paint microscopy process

Paint microscopy begins with an on-site investigation and removal of paint samples.  Sample locations are selected through careful examination of the building, sometimes combined with archival research, to determine sample locations that will provide the most useful information about the paint history of the building.  Exposures using mechanical or chemical means is often helpful to determine the best sample locations.  This tool is also useful in the later stages of a paint study for confirming findings observed in cross-sections, uncovering decorative painting schemes, and matching historic finishes to modern paint lines. 

After an on-site sampling, paint samples are brought back to the Meadors laboratory for examination, processing, and analysis.  Following examination with a low-power stereomicroscope, the most intact samples are selected for analysis.  Samples are cast into resin cubes, cut into cross-sections, polished, and mounted onto microscope slides for analysis.

Microscopic analysis of paint cross-sections is performed with a compound fluorescence microscope with magnifications ranging from 40-400 times.  Cross-sections are examined and photographed in both reflected and ultraviolet light.  The use of ultraviolet illumination provides information that cannot always be gleaned from reflected visible light alone.  Ultraviolet light can help identify varnishes and shellacs, binder types, and pigments through autofluorescence and staining. It can also help distinguish between sequences of paint layers that might not be easily differentiated in reflected light.  The result of paint analysis is a well-documented report with photomicrographs of each sample in both reflected and ultraviolet light.  

mortar, stucco, and plaster analysis

Physical and chemical analysis of historic mortars, stuccos, and plaster is an important part of architectural conservation.  Although the creation of these materials has become standardized today, the formulations used during the original construction of many historic structures were highly variable and depended on the individual mason or plasterer making it necessary to perform such laboratory testing on each specific rehabilitation project.  The goal of an analysis is to determine the original components and formulations of the material as well as understand the possible causes for deterioration and failure.  Testing begins with sampling on site in order to obtain materials for laboratory testing and assess the current deterioration conditions.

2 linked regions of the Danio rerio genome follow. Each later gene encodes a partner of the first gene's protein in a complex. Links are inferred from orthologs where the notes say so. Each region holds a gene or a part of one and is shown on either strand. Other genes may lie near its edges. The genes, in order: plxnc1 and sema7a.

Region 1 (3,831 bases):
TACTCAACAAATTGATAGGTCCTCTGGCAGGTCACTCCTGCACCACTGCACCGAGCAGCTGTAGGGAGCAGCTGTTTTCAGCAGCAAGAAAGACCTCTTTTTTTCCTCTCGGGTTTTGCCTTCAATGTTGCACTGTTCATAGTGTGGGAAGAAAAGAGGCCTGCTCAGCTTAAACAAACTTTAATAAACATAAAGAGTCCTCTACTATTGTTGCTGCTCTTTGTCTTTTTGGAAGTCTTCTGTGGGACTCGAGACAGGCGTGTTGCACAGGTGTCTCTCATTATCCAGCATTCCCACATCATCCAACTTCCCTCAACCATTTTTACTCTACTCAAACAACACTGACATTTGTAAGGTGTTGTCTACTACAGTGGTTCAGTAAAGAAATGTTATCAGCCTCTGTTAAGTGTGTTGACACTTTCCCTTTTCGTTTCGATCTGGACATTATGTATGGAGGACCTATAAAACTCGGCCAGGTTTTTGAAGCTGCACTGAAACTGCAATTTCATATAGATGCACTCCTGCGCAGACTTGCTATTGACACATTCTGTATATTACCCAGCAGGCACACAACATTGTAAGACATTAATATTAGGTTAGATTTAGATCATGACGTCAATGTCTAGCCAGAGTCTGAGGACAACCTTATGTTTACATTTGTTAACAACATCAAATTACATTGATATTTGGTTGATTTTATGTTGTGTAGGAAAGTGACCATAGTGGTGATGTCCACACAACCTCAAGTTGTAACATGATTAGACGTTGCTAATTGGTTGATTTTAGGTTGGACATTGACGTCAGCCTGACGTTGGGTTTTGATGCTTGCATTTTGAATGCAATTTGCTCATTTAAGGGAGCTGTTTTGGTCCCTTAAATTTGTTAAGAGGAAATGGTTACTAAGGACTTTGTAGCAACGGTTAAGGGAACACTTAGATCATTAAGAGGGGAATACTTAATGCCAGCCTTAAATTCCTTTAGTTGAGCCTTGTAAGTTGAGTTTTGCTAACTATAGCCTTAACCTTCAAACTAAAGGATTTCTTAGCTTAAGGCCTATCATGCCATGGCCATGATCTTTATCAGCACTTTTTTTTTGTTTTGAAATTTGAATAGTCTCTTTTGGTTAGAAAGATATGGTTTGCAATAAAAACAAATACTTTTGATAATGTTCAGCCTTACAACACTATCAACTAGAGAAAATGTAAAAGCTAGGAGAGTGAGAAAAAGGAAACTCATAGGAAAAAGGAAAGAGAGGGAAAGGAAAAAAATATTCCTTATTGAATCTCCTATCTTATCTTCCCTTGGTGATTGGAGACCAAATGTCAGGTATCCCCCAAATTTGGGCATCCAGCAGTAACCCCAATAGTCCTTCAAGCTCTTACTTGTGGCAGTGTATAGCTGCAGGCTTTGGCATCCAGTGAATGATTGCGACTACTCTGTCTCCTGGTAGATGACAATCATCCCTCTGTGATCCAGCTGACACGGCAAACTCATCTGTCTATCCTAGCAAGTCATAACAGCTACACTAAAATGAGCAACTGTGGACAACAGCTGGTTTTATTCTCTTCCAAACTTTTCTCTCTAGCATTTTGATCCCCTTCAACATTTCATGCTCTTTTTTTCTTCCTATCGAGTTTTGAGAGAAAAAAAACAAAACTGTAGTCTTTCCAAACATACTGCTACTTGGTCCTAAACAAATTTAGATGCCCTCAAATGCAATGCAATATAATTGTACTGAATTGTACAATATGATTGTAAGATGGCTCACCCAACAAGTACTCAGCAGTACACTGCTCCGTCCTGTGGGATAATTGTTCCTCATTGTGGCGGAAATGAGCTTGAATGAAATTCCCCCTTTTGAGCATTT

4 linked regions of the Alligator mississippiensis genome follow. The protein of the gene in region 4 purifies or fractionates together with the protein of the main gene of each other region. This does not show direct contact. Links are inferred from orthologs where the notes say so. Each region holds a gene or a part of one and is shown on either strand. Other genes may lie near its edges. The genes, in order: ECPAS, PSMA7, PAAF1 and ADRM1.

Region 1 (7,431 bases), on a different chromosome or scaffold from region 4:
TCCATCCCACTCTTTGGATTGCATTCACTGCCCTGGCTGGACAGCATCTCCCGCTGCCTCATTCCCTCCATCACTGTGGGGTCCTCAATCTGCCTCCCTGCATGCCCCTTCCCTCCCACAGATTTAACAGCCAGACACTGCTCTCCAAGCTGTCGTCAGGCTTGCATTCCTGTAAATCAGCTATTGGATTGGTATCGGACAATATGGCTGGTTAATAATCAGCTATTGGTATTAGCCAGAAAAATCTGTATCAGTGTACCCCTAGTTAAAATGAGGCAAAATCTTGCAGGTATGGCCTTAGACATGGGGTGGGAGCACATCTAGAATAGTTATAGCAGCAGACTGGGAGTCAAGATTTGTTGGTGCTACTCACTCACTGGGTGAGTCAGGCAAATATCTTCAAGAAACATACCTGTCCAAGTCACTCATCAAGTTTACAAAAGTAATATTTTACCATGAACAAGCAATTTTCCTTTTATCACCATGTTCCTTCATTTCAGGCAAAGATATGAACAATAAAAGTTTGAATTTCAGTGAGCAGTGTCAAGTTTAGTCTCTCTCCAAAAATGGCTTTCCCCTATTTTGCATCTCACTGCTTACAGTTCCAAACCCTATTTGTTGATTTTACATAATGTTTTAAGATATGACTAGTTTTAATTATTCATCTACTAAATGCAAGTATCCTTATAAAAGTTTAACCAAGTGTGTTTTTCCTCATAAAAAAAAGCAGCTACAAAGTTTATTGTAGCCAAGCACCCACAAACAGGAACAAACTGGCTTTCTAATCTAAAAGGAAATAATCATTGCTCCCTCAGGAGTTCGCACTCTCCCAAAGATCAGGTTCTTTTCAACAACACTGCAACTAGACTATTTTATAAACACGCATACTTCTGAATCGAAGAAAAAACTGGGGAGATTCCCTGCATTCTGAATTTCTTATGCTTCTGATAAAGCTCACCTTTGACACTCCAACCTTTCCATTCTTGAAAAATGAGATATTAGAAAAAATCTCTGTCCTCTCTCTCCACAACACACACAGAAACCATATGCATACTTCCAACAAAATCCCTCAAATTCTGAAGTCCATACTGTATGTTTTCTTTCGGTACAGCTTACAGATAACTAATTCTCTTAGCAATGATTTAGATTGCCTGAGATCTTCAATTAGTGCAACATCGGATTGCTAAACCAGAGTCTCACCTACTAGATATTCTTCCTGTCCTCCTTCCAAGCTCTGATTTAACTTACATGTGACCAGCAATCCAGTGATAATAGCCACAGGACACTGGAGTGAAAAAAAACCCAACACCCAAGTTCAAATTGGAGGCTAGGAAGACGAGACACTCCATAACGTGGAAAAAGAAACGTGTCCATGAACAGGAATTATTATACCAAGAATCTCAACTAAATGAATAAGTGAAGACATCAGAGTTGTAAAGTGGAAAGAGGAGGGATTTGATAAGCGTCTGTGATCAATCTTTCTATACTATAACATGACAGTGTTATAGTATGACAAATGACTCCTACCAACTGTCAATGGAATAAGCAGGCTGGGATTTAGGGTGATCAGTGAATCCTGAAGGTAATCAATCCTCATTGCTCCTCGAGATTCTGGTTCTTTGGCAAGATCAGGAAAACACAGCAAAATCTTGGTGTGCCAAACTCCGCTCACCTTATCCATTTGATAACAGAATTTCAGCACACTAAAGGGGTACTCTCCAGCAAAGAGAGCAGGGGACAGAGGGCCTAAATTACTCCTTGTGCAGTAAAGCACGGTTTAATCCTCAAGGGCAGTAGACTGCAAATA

Following on-site sampling, mortar and render samples are brought back to the laboratory and are categorized visually under a microscope with visible light to describe the texture, appearance, and color.  Depending on the level of analysis necessary, samples are can be analyzed petrographically and/or tested using wet-digestion methods.

During acid digestion, calcareous materials such as lime are dissolved while the insoluble portions like quartz aggregate and clay fines remain.  Percentages of each are calculated based on the original weight and the aggregate is sieved to determine the range of particle sizes in the original material.  At the end of analysis, the data is interpreted in order to determine the historic formulation and make recommendations for an appropriate replication mix.  A report labeling all sampling, testing, and recommendations is produced and can then be given to a qualified mason or plasterer to use on a specific project.  

consolidation and cleaning tests

Consolidation and cleaning are two common methods employed to conserve and protect historic stone masonry and terra-cotta.  Cleaning of historic materials involves safely removing years of pollution and biological growth from the surface of the stone to dramatically reveal original finishes and surfaces once hidden beneath layers of dirt.  When a stone requires the impartation of additional strength without the insertion of pins, a consolidant is typically applied to the surface of the stone.  Prior to any action, it is essential to understand the mechanisms behind deterioration in order to alleviate them prior to treatment. 

Analysis begins with a characterization of the stone through petrographic analysis and materials research.  Historic photos provide an excellent estimate of deterioration rates.  Samples are created from the original or a facsimile, and the product is applied to the sample according to manufacturer’s instructions and left to cure.  Similar products are applied in order to allow for comparison.